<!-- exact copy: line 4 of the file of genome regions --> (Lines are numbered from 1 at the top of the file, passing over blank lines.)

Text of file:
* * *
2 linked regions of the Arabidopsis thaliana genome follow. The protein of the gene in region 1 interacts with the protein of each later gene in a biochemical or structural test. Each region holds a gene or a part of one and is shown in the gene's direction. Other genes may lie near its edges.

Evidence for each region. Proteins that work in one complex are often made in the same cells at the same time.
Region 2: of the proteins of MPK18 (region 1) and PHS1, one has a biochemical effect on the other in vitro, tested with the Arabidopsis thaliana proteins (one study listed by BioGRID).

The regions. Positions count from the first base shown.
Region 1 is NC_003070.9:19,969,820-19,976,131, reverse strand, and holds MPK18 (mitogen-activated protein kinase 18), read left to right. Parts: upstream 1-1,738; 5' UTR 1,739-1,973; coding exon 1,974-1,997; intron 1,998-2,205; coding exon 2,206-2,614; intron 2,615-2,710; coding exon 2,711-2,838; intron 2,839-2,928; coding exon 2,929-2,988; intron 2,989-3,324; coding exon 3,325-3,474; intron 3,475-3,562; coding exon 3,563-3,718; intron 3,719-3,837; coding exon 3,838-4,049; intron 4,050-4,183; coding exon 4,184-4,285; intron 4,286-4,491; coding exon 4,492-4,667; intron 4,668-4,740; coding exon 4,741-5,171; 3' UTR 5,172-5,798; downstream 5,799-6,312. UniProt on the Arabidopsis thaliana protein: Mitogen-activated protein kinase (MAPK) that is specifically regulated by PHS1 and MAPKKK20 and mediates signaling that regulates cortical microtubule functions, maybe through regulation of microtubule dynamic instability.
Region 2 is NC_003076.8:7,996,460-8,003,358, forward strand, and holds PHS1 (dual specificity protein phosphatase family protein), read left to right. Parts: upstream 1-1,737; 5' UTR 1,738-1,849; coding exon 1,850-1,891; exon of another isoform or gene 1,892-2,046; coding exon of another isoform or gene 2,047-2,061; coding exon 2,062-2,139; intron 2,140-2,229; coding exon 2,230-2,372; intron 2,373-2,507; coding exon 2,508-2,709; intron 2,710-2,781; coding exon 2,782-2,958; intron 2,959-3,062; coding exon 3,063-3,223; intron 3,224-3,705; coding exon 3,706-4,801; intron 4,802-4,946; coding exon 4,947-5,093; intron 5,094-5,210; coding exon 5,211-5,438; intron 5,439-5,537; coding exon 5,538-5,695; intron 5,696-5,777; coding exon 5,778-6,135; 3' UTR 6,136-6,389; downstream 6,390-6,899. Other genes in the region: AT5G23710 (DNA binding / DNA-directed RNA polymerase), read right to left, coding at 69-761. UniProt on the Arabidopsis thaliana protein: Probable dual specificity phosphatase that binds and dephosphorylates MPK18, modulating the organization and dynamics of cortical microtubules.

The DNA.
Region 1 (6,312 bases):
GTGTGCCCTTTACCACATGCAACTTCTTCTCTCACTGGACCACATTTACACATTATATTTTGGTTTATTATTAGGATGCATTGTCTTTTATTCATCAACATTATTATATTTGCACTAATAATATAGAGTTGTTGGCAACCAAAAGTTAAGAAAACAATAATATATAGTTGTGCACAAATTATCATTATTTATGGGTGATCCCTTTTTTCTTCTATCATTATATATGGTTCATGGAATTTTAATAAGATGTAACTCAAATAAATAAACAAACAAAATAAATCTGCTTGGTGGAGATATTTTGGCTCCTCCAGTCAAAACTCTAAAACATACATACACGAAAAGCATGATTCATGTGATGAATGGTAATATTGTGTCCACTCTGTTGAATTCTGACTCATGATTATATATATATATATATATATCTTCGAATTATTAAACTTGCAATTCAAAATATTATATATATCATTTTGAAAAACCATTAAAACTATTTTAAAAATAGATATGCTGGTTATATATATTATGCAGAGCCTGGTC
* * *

The regions. Positions count from the first base shown.